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2022 Vision: World Water Day

22 March 2022

Today is World Water Day, the UN-led initiative to celebrate water and raise awareness of the global water crisis. This year’s theme is making the invisible, visible and we wanted to shine a light and make visible the role we have played over the last year in ensuring that sustainable water use sits at the heart of safe and effective healthcare in the UK. Since World Water Day 2021, worldwide leaders gathered for COP26 and the UK Government has continued to drive forward world-leading climate change targets. Despite this welcome progress, there is still much more to be done in driving sustainable water usage in the UK and around the world. Water is essential in delivering safe healthcare, and as one of the largest users of water in the UK, it is crucial that the NHS is supported by Rada to meet the UK’s ambitions for climate change and reduce the global water crisis.

Today is World Water Day, the UN-led initiative to celebrate water and raise awareness of the global water crisis. This year’s theme is making the invisible, visible and we wanted to shine a light and make visible the role we have played over the last year in ensuring that sustainable water use sits at the heart of safe and effective healthcare in the UK. Since World Water Day 2021, worldwide leaders gathered for COP26 and the UK Government has continued to drive forward world-leading climate change targets. Despite this welcome progress, there is still much more to be done in driving sustainable water usage in the UK and around the world. Water is essential in delivering safe healthcare, and as one of the largest users of water in the UK, it is crucial that the NHS is supported by Rada to meet the UK’s ambitions for climate change and reduce the global water crisis.

Reflecting on 2021

2021 was a year of increasingly concerning climate events and stark warnings about the impact that our lifestyles and consumption are having on the planet, with studies showing that two thirds of the global population faced water shortages[1]. Promisingly, NHS England has committed to becoming net-zero by 2045[2], alongside 50 other countries who have all pledged to build climate-resilient and low-carbon health systems at the UN Climate Change Conference in Glasgow (COP26).

Rada’s solutions support greater sustainability through optimising run-times and minimising water wastage by reducing the need for duty flushing. Since the NHS accounts for 4% of the country’s greenhouse gas emissions[3], it is clear healthcare settings have a key role to play in tackling climate change and water scarcity. Rada’s innovative and unique water delivery solutions drive year-on-year reductions in energy and water consumption, supporting the Greener NHS ambitions of using innovative technology to improve patient outcomes with a reduced impact on the climate.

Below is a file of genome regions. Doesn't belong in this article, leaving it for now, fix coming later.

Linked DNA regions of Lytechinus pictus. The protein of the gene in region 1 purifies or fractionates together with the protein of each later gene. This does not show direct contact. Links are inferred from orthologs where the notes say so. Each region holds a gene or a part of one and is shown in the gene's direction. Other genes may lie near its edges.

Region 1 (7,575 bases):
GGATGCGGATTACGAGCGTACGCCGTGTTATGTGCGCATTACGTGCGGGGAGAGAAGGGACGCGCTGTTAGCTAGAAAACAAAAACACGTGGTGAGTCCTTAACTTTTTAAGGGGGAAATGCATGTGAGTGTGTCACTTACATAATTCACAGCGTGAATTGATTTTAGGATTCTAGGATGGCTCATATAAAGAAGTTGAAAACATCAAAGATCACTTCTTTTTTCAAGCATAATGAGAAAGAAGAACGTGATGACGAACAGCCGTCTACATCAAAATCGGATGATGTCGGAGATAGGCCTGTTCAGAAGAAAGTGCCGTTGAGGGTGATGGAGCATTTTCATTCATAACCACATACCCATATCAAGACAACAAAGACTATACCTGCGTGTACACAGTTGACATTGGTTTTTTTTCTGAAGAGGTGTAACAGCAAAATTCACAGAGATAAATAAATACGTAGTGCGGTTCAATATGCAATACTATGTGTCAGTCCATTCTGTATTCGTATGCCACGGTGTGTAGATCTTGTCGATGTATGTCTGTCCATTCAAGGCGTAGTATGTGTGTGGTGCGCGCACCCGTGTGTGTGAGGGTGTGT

Future gazing: Using technology to ensure safe and sustainable water use

We must also acknowledge the dangers that mismanagement of water can cause and the importance of ensuring our water is safe and free from harmful bacteria that can cause healthcare associated infections, like Legionella and Pseudomonas. The rapid spread of COVID-19 has led to a renewed global focus on the vital role infection prevention plays within hospitals and estates. Our taps, showers and water controls are designed and engineered to reduce the build-up of harmful bacteria and prevent cross-contamination, reducing the risk of healthcare associated infections and water-borne pathogens.

The speed of adoption of new technology during the pandemic – such as virtual wards, artificial intelligence and new diagnostic methods – has led to a renewed focus across the NHS of ‘doing things differently’.  At Rada we understand how harnessing the power of data can radically reduce the amount of water used in healthcare. Our pioneering technology provides greater access to water usage data, allowing our partners in healthcare to improve patient outcomes, drive operational efficiencies, and demonstrate compliance with national guidelines on water usage.

In the face of growing acceptance that global pandemics are a constant threat, prioritising smart design and engineering in hospitals is crucial. Investment should be made in water delivery systems that promote good handwashing practice and make infection control and compliance easier to achieve. Since the threat of water-borne diseases like Legionella and Pseudomonas are here to stay, selecting innovative water delivery solutions that keep patients, staff and the public safe is crucial.

As we look to the future, enhancing safety and quality in the health and care system will be fundamental for supporting the overall health of the global population. Whether minimising the spread of infections, reducing the risk of cross contamination, or supporting in the fight against climate change, we provide our partners in healthcare with the products they need to ensure safe and sustainable water. By partnering with Rada and supporting our vision for water use, our stakeholders are investing in the future of healthcare delivery, delivering long-term sustainability for the health service and the overall health of the world in 2022 and beyond.

[1] https://www.unwater.org/water-facts/scarcity/

[2] https://www.england.nhs.uk/greenernhs/a-net-zero-nhs/#:~:text=For%20the%20emissions%20we%20control,reduction%20by%202036%20to%202039.

[3] https://www.thelancet.com/journals/lanplh/article/PIIS2542-5196(20)30271-0/fulltext#:~:text=Responsible%20for%20some%204%E2%80%935,staff%20satisfaction%2C%20and%20cost%20savings.

Author: Stuart Skinner

 

 

 

 

 

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